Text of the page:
by Lindsay Beyerstein
How our blog got its name
Sidney Hillman was a powerful national figure during the Great Depression, a key supporter of the New Deal, and a close ally of President Franklin D. Roosevelt.
When the rumor spread that President Roosevelt ordered his party leaders to “clear it with Sidney” before announcing Harry S. Truman as his 1944 running mate, conservative critics turned on the phrase, trumpeting it as proof that the president was under the thumb of “Big Labor.”
Over the years, the phrase lost its sting and became a testament to Hillman's influence.
It's hard to imagine a labor leader wielding that kind clout today, but we like the idea—and we hope Sidney would give thumbs up to our blog.
Foxconn Riot: Mainstream Media and Tech Press Tell Different Stories
The electronics manufacturing giant Foxconn said that it had closed its plant in the Chinese city of Taiyuan on Monday after a riot. The compoany claimed that a fight broke out in an employee dormitory on Sunday. State-run media say that 5,000 riot police were called in to restore order.
Tech reporter Liau Yun Qing of ZDNet summarizes a Chinese language report on the riot:
Local news site Sohu Finance said the riot involved Foxconn employees and security guards. While the actual reason for the riot was unknown, rumors suggest it started because a security guard had beat up an employee which caused the dissatisfaction of other employees, the news site said.
The Taiyuan factory makes the iPhone 5. Earlier this month, a journalist from the Shanghai Evening Post infiltrated the factory to see how the world's hottest gadget gets made. You can read an English translation of his expose at MIC Gadget.
Foxconn claims that the fracas was confinded to the dormitory and that no production equipment was damaged. So far, the mainstream English-language media are only telling Foxconn's side of the story. This imbalance might reflect pro-corporate bias. But it's also difficult for the mainstream press to get the workers' perspective on short notice. The workers are on lockdown.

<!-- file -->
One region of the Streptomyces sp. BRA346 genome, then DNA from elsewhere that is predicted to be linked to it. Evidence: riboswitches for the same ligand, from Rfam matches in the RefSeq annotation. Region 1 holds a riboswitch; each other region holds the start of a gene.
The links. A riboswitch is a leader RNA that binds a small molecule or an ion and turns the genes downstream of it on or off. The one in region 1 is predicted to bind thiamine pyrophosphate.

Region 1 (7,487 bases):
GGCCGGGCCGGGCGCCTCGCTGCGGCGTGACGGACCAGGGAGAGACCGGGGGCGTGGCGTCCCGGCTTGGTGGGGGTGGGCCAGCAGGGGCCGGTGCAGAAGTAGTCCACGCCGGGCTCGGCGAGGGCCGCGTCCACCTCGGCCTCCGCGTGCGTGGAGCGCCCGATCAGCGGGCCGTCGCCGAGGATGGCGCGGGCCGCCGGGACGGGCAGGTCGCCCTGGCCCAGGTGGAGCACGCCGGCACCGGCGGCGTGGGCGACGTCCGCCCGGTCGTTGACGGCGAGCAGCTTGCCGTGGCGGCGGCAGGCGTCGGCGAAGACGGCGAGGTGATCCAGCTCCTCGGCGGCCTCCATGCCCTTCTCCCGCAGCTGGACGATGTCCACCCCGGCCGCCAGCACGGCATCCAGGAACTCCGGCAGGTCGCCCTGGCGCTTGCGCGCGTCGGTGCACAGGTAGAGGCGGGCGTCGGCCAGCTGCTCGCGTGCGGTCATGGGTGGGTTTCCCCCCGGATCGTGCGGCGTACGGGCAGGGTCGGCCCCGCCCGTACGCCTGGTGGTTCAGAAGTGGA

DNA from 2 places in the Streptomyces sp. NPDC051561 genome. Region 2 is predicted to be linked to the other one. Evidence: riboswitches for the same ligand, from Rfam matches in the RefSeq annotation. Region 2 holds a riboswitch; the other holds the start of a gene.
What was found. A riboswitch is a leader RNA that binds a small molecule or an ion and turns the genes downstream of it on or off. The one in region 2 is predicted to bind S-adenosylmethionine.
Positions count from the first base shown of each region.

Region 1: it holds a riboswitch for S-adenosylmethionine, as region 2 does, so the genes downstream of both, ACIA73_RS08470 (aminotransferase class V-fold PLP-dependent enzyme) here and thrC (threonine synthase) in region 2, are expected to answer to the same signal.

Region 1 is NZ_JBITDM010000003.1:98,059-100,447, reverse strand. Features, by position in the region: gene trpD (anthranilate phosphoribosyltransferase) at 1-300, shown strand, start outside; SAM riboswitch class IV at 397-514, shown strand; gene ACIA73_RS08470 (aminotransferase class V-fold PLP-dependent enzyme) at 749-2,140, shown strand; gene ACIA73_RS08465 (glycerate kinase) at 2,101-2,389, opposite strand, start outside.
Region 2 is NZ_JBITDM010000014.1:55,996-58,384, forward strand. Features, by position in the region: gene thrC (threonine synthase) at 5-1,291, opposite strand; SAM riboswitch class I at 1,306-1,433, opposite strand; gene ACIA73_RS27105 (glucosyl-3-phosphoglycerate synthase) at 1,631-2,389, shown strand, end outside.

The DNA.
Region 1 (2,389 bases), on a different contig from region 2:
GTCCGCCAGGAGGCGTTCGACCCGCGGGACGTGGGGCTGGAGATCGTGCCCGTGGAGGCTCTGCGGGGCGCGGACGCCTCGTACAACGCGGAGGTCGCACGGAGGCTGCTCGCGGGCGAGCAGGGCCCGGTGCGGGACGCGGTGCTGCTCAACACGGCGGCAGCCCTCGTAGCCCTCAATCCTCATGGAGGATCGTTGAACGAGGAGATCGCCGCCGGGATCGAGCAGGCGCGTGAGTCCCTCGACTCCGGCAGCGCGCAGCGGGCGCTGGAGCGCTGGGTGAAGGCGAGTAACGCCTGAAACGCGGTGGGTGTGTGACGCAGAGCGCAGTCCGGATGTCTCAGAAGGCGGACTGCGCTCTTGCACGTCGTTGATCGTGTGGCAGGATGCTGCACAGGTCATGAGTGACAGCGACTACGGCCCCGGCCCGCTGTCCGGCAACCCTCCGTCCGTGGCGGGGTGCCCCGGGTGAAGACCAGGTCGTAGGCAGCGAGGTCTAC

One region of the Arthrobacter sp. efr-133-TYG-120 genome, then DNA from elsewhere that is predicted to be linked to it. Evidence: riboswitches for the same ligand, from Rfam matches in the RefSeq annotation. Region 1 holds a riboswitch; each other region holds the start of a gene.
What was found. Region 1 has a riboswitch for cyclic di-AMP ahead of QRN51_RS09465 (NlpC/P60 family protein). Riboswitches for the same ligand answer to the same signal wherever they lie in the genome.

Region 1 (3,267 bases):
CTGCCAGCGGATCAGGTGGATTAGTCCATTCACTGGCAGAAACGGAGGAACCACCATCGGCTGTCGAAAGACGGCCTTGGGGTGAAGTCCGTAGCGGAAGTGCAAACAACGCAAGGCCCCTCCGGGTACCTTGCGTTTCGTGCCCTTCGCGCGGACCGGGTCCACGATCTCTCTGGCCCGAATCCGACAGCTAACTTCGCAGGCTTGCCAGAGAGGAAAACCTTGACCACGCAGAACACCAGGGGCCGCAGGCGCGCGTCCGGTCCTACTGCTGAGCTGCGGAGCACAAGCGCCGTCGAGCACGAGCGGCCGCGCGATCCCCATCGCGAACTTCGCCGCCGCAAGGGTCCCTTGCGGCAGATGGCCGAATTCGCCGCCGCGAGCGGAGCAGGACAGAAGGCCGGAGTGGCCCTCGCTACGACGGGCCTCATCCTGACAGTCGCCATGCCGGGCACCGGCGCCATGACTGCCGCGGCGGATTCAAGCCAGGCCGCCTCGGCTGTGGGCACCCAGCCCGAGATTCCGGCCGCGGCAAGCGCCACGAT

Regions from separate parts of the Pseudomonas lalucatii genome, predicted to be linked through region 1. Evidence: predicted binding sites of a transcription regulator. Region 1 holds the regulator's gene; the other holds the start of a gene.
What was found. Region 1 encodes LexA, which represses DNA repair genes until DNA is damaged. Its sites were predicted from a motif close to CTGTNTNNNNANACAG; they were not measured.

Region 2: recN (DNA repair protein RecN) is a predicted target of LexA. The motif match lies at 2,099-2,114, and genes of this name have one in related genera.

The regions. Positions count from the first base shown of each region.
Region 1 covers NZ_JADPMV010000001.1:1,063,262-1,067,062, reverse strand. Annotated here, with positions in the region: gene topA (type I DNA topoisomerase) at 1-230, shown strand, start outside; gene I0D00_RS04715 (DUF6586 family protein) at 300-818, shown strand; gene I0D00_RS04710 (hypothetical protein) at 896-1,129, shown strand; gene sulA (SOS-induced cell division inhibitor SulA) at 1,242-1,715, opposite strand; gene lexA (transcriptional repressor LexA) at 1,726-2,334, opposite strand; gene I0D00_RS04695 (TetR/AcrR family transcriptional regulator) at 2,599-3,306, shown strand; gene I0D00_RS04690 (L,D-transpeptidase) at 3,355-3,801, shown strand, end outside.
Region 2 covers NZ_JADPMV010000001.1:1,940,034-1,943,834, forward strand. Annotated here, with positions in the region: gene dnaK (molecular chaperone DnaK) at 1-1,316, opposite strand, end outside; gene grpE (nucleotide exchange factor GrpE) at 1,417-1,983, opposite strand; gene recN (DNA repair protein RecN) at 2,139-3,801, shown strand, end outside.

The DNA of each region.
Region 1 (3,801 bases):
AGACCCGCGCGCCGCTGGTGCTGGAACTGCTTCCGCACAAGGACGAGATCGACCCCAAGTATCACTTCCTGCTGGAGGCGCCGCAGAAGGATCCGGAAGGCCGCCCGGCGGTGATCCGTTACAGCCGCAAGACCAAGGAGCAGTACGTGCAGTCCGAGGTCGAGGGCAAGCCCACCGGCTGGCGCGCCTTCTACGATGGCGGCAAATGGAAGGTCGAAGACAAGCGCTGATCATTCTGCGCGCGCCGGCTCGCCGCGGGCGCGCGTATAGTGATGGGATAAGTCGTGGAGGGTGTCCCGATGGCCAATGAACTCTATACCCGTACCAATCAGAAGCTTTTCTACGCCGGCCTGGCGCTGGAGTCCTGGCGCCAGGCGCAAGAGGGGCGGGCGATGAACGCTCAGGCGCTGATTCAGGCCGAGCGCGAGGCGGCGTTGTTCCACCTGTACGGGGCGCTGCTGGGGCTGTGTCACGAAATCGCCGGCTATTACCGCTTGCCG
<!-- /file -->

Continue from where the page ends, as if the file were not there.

None of the mainstream accounts I've read have commented on this information asymmetry. So far, I've seen no evidence that the reporters are demanding access to workers, which they should be doing.
The alternative gadget press, which claims to have sources inside the plant, is telling a very different story. MIC Gadget's exclusive report, supplemented by cell phone pictures from the scene, contradicts the official story. There are no pictures of damage to the production line, but MIC Gadget's sources on the scene say that iPhone production equipment was damaged during riot. The site also reports that local gangsters showed up to join the melee after being contacted by workers inside.
Foxconn's stock fell 3% on Monday, which suggests the markets aren't buying the company's assurances that the riot won't delay production of the iPhone 5.
Foxconn has become synonymous with harsh working conditions for electronics workers. At least 14 Foxconn workers committed suicide in 2010. The company has since raised wages and installed nets to catch jumpers. In 2012, workers threatened mass suicide to protest working conditions.
Shortly after the mass suicide threat, the chairman of Foxconn's parent company, Hon Hai, invited a zoo director to instruct his general managers on animal control techniques, which he hoped they would apply to the workforce:
“Hon Hai has a workforce of over one million worldwide and as human beings are also animals, to manage one million animals gives me a headache,” Hon Hai chairman Terry Gou said.
The Taiyuan plant has already seen smaller labor disturbances this year. Many workers have complained bitterly about harsh treatment by company security guards. Apple is already scrambling to get the iPhone 5 to consumers. If this unrest causes further delays, it may send a message that a dissatisfied workforce is a false economy.
[Photo credit: Methodshop, Creative Commons.]